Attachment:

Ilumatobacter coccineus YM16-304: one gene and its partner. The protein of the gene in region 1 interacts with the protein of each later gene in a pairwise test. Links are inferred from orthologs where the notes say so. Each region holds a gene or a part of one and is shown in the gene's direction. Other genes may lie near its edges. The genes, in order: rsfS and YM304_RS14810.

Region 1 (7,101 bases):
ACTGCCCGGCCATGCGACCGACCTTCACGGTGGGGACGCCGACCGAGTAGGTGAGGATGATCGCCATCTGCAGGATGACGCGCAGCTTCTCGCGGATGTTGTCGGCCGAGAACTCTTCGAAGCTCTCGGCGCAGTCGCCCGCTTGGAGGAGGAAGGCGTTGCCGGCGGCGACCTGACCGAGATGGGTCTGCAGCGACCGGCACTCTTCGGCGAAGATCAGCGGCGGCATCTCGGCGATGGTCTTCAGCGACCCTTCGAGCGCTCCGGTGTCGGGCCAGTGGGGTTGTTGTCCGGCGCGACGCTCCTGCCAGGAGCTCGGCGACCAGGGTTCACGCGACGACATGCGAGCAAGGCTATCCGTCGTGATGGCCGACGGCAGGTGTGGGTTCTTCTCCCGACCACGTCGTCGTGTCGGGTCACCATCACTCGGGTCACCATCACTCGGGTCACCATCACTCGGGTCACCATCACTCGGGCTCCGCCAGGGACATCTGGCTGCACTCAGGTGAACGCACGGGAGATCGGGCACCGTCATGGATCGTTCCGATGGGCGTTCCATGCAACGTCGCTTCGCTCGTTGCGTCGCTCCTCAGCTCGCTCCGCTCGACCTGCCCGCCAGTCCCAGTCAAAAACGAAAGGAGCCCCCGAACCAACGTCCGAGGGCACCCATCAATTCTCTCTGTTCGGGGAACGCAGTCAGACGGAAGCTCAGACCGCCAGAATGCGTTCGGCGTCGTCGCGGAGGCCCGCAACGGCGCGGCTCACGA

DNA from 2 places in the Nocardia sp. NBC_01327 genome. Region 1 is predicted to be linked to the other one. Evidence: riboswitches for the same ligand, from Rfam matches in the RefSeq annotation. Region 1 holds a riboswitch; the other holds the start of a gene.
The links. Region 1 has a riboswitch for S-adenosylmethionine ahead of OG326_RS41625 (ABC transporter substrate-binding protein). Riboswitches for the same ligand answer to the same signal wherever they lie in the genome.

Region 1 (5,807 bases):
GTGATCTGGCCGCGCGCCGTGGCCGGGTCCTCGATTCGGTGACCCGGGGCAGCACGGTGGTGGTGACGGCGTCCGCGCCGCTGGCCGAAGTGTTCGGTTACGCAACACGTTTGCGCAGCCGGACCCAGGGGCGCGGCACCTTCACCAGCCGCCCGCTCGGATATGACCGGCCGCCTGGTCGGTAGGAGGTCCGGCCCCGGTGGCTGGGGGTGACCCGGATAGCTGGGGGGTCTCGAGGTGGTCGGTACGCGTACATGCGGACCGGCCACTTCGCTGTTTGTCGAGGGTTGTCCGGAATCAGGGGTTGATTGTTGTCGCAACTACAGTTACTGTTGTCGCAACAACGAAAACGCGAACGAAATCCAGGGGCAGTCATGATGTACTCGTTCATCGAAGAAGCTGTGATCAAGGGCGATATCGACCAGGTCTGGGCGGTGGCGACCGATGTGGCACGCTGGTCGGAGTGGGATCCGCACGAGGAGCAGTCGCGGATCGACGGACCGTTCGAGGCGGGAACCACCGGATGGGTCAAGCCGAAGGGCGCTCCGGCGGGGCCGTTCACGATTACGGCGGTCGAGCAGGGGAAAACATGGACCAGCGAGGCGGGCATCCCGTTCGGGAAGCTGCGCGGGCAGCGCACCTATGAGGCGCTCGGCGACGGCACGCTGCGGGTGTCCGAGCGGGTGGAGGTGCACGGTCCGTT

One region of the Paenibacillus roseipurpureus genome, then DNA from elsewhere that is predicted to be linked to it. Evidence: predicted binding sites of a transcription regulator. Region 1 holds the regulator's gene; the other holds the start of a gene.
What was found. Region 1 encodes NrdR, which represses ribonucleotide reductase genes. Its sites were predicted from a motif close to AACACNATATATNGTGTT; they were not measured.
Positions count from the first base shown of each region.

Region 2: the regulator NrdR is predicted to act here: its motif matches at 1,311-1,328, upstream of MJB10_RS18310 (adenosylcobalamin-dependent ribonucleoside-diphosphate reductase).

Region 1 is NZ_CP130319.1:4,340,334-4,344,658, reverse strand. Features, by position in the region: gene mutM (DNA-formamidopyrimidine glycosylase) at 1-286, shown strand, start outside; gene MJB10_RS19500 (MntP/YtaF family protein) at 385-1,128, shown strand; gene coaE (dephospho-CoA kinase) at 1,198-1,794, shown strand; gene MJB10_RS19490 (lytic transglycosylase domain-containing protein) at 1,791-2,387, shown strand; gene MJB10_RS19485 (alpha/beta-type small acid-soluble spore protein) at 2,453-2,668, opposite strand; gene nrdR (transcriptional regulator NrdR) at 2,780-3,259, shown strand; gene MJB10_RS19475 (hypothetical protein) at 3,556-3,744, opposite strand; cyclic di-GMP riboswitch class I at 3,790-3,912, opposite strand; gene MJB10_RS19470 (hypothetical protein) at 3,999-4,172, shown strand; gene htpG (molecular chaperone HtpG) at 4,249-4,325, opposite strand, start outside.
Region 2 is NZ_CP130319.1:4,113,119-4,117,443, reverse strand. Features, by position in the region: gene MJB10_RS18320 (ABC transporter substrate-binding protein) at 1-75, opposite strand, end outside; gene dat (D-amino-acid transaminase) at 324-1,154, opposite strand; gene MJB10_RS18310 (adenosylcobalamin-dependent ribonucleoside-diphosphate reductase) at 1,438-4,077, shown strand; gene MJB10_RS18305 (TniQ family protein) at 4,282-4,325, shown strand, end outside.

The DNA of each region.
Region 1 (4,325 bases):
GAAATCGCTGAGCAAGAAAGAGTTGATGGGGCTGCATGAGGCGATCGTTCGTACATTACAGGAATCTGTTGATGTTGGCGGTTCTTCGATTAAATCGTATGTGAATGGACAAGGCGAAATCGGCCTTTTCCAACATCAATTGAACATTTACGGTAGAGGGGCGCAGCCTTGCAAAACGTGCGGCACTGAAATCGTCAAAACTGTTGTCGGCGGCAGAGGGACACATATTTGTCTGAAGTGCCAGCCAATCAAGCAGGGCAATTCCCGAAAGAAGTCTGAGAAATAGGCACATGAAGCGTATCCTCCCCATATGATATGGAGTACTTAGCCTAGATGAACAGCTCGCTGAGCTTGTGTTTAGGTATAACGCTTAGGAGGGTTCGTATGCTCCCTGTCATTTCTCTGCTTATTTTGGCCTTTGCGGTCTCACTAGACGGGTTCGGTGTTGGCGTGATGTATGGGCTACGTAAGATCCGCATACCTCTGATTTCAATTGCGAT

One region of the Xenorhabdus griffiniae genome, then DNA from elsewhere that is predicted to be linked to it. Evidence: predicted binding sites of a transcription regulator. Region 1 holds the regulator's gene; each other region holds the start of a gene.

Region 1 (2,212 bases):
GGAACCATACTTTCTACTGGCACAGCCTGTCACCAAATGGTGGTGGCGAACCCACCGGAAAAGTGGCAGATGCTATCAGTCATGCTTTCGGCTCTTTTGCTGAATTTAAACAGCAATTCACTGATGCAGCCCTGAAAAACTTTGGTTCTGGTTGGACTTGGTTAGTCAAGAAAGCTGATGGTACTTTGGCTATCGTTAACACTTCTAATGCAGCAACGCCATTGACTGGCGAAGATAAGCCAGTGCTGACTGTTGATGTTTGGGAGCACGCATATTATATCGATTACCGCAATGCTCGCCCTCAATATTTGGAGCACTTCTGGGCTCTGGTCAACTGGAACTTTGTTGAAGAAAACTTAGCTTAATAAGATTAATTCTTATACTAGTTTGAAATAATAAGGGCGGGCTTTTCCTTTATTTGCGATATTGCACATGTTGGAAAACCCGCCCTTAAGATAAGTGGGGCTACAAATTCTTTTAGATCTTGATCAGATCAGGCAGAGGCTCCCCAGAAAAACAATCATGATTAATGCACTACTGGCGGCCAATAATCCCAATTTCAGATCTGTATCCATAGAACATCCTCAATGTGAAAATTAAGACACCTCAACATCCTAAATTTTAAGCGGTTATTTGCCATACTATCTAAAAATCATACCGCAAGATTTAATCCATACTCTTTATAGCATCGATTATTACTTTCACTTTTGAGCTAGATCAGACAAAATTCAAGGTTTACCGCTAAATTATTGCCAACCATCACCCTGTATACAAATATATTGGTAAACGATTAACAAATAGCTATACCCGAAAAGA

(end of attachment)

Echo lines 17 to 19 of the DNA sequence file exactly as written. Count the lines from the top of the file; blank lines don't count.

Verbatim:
One region of the Xenorhabdus griffiniae genome, then DNA from elsewhere that is predicted to be linked to it. Evidence: predicted binding sites of a transcription regulator. Region 1 holds the regulator's gene; each other region holds the start of a gene.

Region 1 (2,212 bases):
GGAACCATACTTTCTACTGGCACAGCCTGTCACCAAATGGTGGTGGCGAACCCACCGGAAAAGTGGCAGATGCTATCAGTCATGCTTTCGGCTCTTTTGCTGAATTTAAACAGCAATTCACTGATGCAGCCCTGAAAAACTTTGGTTCTGGTTGGACTTGGTTAGTCAAGAAAGCTGATGGTACTTTGGCTATCGTTAACACTTCTAATGCAGCAACGCCATTGACTGGCGAAGATAAGCCAGTGCTGACTGTTGATGTTTGGGAGCACGCATATTATATCGATTACCGCAATGCTCGCCCTCAATATTTGGAGCACTTCTGGGCTCTGGTCAACTGGAACTTTGTTGAAGAAAACTTAGCTTAATAAGATTAATTCTTATACTAGTTTGAAATAATAAGGGCGGGCTTTTCCTTTATTTGCGATATTGCACATGTTGGAAAACCCGCCCTTAAGATAAGTGGGGCTACAAATTCTTTTAGATCTTGATCAGATCAGGCAGAGGCTCCCCAGAAAAACAATCATGATTAATGCACTACTGGCGGCCAATAATCCCAATTTCAGATCTGTATCCATAGAACATCCTCAATGTGAAAATTAAGACACCTCAACATCCTAAATTTTAAGCGGTTATTTGCCATACTATCTAAAAATCATACCGCAAGATTTAATCCATACTCTTTATAGCATCGATTATTACTTTCACTTTTGAGCTAGATCAGACAAAATTCAAGGTTTACCGCTAAATTATTGCCAACCATCACCCTGTATACAAATATATTGGTAAACGATTAACAAATAGCTATACCCGAAAAGA